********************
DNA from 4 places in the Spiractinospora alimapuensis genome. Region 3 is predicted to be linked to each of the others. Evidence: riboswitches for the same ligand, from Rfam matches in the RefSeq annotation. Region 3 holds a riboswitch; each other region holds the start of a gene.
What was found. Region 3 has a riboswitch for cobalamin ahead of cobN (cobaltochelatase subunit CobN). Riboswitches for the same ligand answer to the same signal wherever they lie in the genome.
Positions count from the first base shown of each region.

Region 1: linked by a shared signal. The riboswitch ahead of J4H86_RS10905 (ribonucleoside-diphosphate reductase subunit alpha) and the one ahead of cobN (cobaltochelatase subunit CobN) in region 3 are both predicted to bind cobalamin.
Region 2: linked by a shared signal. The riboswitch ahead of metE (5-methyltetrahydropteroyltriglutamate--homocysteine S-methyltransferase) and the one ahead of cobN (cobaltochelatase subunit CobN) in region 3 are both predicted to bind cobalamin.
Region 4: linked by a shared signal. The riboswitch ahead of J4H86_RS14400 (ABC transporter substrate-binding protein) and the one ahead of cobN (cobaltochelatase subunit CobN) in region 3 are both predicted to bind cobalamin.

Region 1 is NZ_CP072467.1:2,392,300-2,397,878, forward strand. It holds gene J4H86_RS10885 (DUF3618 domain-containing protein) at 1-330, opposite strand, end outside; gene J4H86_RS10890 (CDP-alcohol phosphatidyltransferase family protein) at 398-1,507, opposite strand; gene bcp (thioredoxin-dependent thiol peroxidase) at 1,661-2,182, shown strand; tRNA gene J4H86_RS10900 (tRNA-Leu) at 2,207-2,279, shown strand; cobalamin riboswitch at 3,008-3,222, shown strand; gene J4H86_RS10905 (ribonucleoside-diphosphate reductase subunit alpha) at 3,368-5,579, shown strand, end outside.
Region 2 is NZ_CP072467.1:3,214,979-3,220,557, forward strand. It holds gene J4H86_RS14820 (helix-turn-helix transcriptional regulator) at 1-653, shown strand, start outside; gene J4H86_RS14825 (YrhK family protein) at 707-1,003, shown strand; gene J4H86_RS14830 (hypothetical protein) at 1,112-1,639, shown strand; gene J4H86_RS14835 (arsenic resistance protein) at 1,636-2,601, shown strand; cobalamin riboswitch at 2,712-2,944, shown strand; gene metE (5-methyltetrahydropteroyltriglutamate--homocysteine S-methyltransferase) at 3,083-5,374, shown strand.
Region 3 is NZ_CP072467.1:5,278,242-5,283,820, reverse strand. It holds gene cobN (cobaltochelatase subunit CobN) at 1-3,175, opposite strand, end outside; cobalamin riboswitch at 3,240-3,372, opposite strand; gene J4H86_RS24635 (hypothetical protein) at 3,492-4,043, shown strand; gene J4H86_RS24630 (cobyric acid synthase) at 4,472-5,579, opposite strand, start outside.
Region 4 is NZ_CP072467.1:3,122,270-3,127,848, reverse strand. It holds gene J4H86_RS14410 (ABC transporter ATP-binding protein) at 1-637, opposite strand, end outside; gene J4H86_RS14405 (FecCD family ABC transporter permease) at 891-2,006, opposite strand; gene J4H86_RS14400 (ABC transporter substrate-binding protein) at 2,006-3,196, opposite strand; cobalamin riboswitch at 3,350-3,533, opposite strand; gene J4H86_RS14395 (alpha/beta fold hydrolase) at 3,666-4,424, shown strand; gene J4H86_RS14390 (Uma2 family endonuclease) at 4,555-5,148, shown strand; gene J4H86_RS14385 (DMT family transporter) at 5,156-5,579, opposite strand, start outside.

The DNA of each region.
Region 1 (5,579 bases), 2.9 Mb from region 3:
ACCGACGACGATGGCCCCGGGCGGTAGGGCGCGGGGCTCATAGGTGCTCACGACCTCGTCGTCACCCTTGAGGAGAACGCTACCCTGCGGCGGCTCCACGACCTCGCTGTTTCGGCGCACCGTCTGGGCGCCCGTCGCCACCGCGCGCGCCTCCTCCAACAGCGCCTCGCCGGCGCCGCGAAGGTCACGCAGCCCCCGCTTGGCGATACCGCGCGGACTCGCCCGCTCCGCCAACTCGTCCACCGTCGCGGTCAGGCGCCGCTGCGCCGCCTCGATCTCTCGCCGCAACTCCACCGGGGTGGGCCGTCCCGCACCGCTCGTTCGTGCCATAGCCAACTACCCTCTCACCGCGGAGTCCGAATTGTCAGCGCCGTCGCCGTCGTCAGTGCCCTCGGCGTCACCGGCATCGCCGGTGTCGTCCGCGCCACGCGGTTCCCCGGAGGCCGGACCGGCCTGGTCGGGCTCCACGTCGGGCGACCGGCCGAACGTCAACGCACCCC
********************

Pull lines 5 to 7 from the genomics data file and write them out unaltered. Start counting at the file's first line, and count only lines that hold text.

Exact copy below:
Region 2: linked by a shared signal. The riboswitch ahead of metE (5-methyltetrahydropteroyltriglutamate--homocysteine S-methyltransferase) and the one ahead of cobN (cobaltochelatase subunit CobN) in region 3 are both predicted to bind cobalamin.
Region 4: linked by a shared signal. The riboswitch ahead of J4H86_RS14400 (ABC transporter substrate-binding protein) and the one ahead of cobN (cobaltochelatase subunit CobN) in region 3 are both predicted to bind cobalamin.

Region 1 is NZ_CP072467.1:2,392,300-2,397,878, forward strand. It holds gene J4H86_RS10885 (DUF3618 domain-containing protein) at 1-330, opposite strand, end outside; gene J4H86_RS10890 (CDP-alcohol phosphatidyltransferase family protein) at 398-1,507, opposite strand; gene bcp (thioredoxin-dependent thiol peroxidase) at 1,661-2,182, shown strand; tRNA gene J4H86_RS10900 (tRNA-Leu) at 2,207-2,279, shown strand; cobalamin riboswitch at 3,008-3,222, shown strand; gene J4H86_RS10905 (ribonucleoside-diphosphate reductase subunit alpha) at 3,368-5,579, shown strand, end outside.